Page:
Get this. More than 4,000 dams in the United States are now rated unsafe because of structural and other problems. It's a safe bet we're in the same boat in Canada.
The more urgent problem is that, old and weary as many of these dams have become, they were never designed to deal with our rapidly changing climate. The recent debacle at California's Oroville dam is a good example. The reservoir behind the dam was nearly dry last year but atmospheric rivers of torrential rain brought it to overflowing this year and, when that extra water was diverted to the dam's concrete spillway, the concrete failed. This triggered the evacuation of several towns downstream of the dam.
The cost of rehabilitating dams has led to some 700 of them simply being removed. This should restore fish habitats but a new study shows it's not that simple.
Now, however, a new study in Biological Conservation takes the science of dam removal in an unexpected direction. Although acknowledging that reopening rivers usually leads to “increased species richness, abundance and biomass,” a team of South African and Australian authors argues that in some cases threatened species may actually benefit from keeping existing dams intact.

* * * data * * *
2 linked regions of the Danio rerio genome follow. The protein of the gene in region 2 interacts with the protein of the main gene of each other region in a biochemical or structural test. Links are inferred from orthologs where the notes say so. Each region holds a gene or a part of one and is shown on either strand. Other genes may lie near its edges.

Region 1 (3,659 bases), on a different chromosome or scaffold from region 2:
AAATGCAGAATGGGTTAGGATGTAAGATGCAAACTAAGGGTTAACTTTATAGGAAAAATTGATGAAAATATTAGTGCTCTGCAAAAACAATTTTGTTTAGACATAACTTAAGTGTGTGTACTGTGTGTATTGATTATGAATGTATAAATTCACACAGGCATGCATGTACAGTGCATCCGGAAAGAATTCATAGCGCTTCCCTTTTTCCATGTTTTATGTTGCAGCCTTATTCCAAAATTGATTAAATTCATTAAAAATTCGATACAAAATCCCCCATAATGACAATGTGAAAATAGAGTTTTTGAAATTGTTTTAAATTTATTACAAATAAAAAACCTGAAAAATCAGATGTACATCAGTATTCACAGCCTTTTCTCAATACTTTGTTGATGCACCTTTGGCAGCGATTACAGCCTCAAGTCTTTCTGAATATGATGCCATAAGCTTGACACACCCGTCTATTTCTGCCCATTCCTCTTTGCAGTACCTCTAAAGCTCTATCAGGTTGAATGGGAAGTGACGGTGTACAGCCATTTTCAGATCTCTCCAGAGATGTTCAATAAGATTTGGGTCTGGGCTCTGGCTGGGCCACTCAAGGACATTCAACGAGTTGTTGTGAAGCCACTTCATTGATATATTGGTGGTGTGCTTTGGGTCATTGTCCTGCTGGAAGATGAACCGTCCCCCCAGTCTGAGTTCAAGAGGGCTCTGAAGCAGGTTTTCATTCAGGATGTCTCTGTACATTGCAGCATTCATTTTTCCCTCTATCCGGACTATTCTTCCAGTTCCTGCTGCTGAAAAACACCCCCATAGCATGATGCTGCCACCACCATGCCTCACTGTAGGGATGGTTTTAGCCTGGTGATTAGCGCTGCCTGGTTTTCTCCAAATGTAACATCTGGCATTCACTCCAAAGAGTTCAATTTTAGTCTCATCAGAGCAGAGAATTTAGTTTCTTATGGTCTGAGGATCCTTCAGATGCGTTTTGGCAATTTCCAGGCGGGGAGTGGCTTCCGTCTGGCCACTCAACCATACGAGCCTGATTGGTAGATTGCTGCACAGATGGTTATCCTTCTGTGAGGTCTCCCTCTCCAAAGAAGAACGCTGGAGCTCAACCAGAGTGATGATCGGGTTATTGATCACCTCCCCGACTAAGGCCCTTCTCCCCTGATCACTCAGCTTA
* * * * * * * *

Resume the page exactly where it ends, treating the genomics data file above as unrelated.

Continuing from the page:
The idea for the study arose because both South Africa and Australia are now experiencing “an incredibly dry period,” says co-author Olaf Lawrence Weyl, a specialist in endangered fish with the South African Institute for Aquatic Biodiversity. Many native fish species have been “pushed right back into headwater streams” by competition with alien fishes, typically introduced for sportfishing and by “dewatering of entire rivers” to supply irrigation water for crops, Weyl adds. In some cases, the streams and reservoirs backed up behind dams are the only remaining aquatic refuges for endangered species.